Clos des Plantes, Poïèsis 2019 Vin de France

Poiesis 2019 label

A naturally made Chenin Blanc has Richard completely convinced. See also today's collection of Loire wines tasted by Jancis and Tamlyn.

From $50, SG$67.20, £39

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The wine world still seems divided on natural v conventional winemaking. By way of microcosmic example, take Singapore. The bars, restaurants and retailers focusing on natural wine don't sell anything considered conventional; and vice versa everywhere else. While there are a few exceptions, it's as if the definition must be absolute, either for or against.

However, perhaps this brilliant minimal-intervention Loire Valley Chenin Blanc will bridge the gap.

I freely admit that natural wine is not my usual preference. Too often, their styles and flavours are too wild and unfamiliar for my palate. So when I went to new Singapore retailer Wine Mouth, it was in search of something outside my comfort zone that I would like.

Entrance to Wine Mouth Singapore

Without guidance, I might never have bought Poïèsis, since it – like many of its natural siblings – reveals almost nothing on its label. Vin de France and a total SO2 of 16 mg/l are the only pertinent pieces of information volunteered. In fact, it doesn't even mention 'Clos des Plantes' anywhere that I could see, only the name of the winemaker, Olivier Lejeune. The label illustration, while pretty, doesn't help with the contents. Perhaps mystery is part of the appeal?

Bottle of Poiesis

Thankfully, friendly staff were on hand to explain that this is Chenin Blanc from the Loire – always a favourite combination of mine – that wouldn't ruffle my conservative taste buds. And they were right.

I loved it because it was so typical of great Loire Chenin. A little online research reveals that the 2019 is the third vintage of this wine, which is fermented by indigenous yeast in fibreglass tanks and aged for one year in neutral vessels. The grapes come from Montbenault, within the boundaries of the Anjou appellation, but perhaps more importantly neighbouring Richard Leroy's acclaimed vineyards.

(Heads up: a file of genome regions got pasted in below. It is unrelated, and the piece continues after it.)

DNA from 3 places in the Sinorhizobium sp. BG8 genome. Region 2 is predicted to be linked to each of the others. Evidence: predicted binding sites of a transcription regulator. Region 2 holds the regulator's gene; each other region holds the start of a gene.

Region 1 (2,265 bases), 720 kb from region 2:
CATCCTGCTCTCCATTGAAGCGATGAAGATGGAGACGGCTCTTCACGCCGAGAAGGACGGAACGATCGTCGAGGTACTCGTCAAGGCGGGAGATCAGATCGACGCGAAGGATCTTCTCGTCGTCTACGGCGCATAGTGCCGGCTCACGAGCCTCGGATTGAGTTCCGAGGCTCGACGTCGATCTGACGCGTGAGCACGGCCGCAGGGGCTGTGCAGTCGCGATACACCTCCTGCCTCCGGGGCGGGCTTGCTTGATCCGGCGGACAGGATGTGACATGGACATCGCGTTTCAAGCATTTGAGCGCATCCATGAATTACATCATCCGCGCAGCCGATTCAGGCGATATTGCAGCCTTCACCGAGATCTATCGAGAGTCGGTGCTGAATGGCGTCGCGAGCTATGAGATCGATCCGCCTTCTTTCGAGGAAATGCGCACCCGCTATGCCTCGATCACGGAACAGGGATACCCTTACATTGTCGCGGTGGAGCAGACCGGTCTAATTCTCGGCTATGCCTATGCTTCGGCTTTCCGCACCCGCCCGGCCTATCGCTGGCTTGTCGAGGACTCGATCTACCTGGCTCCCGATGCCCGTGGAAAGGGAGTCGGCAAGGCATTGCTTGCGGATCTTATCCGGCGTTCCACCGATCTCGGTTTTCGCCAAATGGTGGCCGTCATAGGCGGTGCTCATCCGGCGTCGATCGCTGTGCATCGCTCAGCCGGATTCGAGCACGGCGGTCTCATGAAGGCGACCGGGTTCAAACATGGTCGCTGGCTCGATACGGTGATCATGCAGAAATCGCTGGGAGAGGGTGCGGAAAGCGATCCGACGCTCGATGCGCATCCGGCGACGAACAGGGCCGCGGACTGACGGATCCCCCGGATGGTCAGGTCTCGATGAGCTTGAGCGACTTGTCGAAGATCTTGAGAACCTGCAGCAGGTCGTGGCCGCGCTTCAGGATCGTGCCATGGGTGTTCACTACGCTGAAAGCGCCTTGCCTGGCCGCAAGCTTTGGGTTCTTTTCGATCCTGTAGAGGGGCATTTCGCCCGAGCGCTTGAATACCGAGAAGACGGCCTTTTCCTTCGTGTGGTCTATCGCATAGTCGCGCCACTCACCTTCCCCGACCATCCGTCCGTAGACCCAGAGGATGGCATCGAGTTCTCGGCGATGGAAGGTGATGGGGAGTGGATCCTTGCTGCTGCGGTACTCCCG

In fact, Olivier Lejeune revived an abandoned plot to create this wine, as witness this Instagram post from 2017.

Clos des plantes vineyard

Intrigued, I poured a sample and was immediately impressed by a note-perfect rendition of the beeswax and bruised-apple aromas associated with the style, followed by full body (14%) kept alert by a crackle of acid. So far, so normal – but then came flavours of orange peel, mint leaves and something animal too, perhaps the wet-wool character of the variety. It is confidently persistent, although I did wonder if there was a faint eau de hamster on the finish (I suspect I am ultra-sensitive to this). Either way, that didn't detract from the experience, although I would advocate drinking this 2019 vintage of Poïèsis young to take full advantage of its already developed complexity.

As a low-intervention wine, was it demonstrably better quality than the great Loire Chenins of Huet or Domaine de la Taille aux Loups? Perhaps not, although it was certainly their equal – as it should be at the asking price. But perhaps the question isn't one of quality, but one of philosophy. As a (former?) natural-wine sceptic, I am hugely impressed by the dedication required to make this wine – not only for regenerating a vineyard, but for the bravery required to make a wine without the modern processes that have become such a crutch in contemporary winemaking.

Poïèsis means 'bringing something into being that did not exist before', such as my new-found appreciation for natural wine. Long may it continue.

Wine-Searcher lists several retailers in California, New York and one in South Carolina; and Low Intervention in the UK (you can also find it at Vino Vero and Modal Wines). In Singapore, I bought my bottle from Wine Mouth and it's also available at Wine & Whisky.

Read more about Loire Chenin Blanc in Tamlyn's extensive exploration of the category from February this year, including over 50 tasting notes.